Can Romex Be Left Exposed in Garages, Basements & More?

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We previously discussed how you can strip a Romex wire and run it through conduit. In the article we discuss several NEC regulations and how they all suggest what type of conduit to be used, how to run it, and more.

In the modern home, you will find wiring in almost every part of the house, be it the floor or the roof. Garages and basements are no exception. Whether you’re installing a new appliance or just diagnosing a faulty switch in the basement, a common question that arises is whether Romex can be left exposed.

Code and common sense both dictate that Romex shouldn’t be left exposed but must run through conduits. If you are running it through the basement or attic (or both), the wire must past through studs or be secured on top of joists or trusses.

Here, we shall discuss the intricacies involved in running a Romex wire through your basement, garage, or more.

Understanding NEC Regulations with Regards to Romex

Using Romex Wire
A non-compliant installation due to all the exposed Romex wiring.

Romex is a brand name of non-metal sheathing wire. To give you an overview of what the National Electrical Code (NEC) regulations state, Romex wire shouldn’t be left exposed anywhere in the house, be it the basement, attic, or the home itself.

In other words, the installation above is not compliant with the relevant codes.

The wire should be secured safely or preferably be in a conduit. Electricians suggest that the wire must be secured after every 6 feet with the final fastener being no more than 12 inches away from the fixture. The NEC is rather strict about Romex wire and has several regulations specific to Romex conductors.

While allowed in houses, it is important to note that the NEC prohibits the use of Romex conductors in residences higher than 3 stories, while the wires are prohibited altogether in commercial buildings.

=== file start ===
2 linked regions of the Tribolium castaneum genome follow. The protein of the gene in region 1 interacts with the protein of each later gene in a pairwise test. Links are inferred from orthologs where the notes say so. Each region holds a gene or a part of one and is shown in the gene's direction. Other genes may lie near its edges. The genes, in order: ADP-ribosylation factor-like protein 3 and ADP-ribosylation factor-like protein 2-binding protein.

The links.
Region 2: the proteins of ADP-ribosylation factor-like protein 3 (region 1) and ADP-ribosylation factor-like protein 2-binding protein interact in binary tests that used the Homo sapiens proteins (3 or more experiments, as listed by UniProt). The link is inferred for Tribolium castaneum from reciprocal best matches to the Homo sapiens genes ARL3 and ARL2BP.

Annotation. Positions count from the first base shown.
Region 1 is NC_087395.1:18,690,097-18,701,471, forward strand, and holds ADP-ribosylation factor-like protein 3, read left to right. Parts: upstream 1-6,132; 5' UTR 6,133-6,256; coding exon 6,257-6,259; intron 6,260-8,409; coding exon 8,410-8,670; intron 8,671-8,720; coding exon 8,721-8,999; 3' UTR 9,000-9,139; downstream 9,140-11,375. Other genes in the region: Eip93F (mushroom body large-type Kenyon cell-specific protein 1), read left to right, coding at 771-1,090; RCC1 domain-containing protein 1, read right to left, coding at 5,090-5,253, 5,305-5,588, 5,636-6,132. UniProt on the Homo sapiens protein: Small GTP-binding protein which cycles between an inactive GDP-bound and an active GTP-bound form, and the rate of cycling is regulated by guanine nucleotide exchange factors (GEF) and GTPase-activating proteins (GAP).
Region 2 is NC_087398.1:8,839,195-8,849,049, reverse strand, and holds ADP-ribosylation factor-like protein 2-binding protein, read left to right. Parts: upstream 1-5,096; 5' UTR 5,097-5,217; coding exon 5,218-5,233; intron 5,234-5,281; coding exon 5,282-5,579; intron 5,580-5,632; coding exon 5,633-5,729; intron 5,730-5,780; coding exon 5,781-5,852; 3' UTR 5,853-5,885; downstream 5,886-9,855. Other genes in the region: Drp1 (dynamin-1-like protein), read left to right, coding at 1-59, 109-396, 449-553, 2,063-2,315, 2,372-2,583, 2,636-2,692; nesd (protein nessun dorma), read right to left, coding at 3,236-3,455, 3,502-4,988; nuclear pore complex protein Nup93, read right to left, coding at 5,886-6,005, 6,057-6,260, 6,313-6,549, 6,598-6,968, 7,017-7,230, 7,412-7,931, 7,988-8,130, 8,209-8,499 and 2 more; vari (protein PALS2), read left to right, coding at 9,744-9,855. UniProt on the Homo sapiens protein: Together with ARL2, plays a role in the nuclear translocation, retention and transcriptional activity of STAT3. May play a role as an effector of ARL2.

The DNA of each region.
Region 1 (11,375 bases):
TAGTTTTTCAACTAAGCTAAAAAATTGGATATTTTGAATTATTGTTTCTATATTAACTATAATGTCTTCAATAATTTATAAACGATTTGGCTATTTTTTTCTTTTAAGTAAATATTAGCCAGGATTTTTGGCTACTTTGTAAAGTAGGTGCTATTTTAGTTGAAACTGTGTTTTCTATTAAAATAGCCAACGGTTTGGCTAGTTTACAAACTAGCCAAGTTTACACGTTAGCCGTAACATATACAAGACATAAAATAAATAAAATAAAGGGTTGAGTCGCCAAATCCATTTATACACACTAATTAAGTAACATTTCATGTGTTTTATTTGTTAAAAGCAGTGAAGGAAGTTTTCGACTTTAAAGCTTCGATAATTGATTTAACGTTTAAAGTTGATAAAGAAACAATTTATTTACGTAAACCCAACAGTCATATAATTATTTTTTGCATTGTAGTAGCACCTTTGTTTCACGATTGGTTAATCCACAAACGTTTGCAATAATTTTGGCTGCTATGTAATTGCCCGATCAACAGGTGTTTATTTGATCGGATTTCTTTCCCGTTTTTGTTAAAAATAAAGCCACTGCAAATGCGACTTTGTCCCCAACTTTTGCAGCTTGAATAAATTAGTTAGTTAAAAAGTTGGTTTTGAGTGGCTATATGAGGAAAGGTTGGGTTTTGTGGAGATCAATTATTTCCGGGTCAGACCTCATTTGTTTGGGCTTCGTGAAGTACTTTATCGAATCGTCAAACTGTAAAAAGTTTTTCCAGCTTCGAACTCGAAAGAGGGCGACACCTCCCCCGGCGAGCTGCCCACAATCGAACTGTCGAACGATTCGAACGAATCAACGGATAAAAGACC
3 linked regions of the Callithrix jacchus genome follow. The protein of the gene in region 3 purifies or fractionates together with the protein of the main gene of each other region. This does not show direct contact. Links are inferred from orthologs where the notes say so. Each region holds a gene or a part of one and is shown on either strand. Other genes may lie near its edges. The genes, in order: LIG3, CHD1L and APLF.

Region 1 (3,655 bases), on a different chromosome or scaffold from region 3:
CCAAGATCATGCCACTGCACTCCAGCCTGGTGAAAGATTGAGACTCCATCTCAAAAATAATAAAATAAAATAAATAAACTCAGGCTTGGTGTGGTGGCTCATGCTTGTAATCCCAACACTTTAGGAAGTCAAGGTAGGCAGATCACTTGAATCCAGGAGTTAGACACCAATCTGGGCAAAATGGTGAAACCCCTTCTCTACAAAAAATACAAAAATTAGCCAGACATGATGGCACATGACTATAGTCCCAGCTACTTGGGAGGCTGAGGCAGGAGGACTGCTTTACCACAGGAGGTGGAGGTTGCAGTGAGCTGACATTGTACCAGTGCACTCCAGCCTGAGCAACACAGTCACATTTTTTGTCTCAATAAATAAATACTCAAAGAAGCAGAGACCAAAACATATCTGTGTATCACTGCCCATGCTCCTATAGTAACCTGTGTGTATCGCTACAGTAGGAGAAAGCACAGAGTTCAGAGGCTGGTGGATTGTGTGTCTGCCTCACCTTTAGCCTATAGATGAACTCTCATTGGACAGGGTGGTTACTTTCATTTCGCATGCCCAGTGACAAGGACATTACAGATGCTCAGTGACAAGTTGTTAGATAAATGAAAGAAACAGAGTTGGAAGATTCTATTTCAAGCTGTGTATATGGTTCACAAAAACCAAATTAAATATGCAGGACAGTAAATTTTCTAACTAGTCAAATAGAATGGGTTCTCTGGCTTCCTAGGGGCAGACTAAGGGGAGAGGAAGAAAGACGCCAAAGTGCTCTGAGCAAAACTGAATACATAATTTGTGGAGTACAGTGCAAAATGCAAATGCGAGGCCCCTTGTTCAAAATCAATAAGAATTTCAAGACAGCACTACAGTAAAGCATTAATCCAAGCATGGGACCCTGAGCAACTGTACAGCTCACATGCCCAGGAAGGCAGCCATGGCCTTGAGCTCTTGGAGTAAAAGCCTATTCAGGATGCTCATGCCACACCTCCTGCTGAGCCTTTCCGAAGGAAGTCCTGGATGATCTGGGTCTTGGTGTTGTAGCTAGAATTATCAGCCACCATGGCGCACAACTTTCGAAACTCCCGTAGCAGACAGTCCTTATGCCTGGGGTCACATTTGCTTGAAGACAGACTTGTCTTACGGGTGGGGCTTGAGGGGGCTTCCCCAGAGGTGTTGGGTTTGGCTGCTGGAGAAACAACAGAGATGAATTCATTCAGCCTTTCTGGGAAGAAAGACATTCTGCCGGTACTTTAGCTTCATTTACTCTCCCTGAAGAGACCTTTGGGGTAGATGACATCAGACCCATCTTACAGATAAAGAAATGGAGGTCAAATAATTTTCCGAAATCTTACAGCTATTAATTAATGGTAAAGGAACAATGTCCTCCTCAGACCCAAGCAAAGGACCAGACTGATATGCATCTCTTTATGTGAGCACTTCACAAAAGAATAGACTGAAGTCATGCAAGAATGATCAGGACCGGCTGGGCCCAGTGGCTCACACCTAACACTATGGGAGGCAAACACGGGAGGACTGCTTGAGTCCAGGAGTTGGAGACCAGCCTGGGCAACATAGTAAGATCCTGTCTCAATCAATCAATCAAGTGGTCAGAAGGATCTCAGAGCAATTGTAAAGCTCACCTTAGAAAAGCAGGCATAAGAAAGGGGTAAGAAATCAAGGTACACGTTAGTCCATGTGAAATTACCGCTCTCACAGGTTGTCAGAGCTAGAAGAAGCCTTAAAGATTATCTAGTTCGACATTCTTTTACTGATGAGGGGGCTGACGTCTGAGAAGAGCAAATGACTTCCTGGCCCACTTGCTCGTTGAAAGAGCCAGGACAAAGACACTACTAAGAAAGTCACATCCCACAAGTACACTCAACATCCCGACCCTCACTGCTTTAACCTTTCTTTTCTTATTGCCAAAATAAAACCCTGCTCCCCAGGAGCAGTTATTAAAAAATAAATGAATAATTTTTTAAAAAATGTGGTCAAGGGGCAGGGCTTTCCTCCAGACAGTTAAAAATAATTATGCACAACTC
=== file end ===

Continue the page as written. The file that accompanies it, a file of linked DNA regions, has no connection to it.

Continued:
Another rather strict regulation suggests that the wires must be secured and clamped strictly to the walls, running directly to junction boxes. The wire must not ‘straggle’ between the box and fixture and shouldn’t sag throughout the way. NEC also dictates that support devices should be well maintained so as not to be rusty or damaged. A prime example of this is rusted hooks or overlapping staples.

Furthermore, when installing Romex conductors (wires), the installer must do so with the intention of using them as permanent wiring. Under no circumstances should the wire be used for extension cords or appliance wiring.

Can I Use Insulation with Romex?

Insulation in a Wall
Insulation in a Wall

Yes, insulation actually goes pretty well with Romex – and is, in fact, recommended. It is important to protect Romex from higher temperature or fluctuations. This is particularly the case for garage wiring. When running Romex through garages, it is important that it is insulated to ensure that the wire doesn’t get damaged.

As for the question of whether Romex can touch insulation or not, yes, it can. However, it is important to remember that the insulation shouldn’t come in contact with the copper inside. If the PVC sheathing is damaged, try to make a point of eliminating any point of contact. This is because the wires tend to run rather hot when passing current. If the wire comes in contact with insulation, you will most likely find the insulation melting away after a point – or even catching fire!

Exposed Romex Wire

Whenever you are using Romex, it is important that you remember to cover it up. NEC and electricians across the US make a point of making sure the wire is being used inside a wall, ceiling, floor, or running through a conduit. This way, the wire remains protected from any external factors; hence eliminating the possibility of punctures and cuts.

This is particularly true if you are running the wire in your garage since it gets exposed to the cold and hot weather outside. You might think that since your basement isn’t subjected to temperature fluctuations as much, you can expose the wire, but that is not the case. Basements and attics often find themselves flooded or frozen over during extreme temperatures.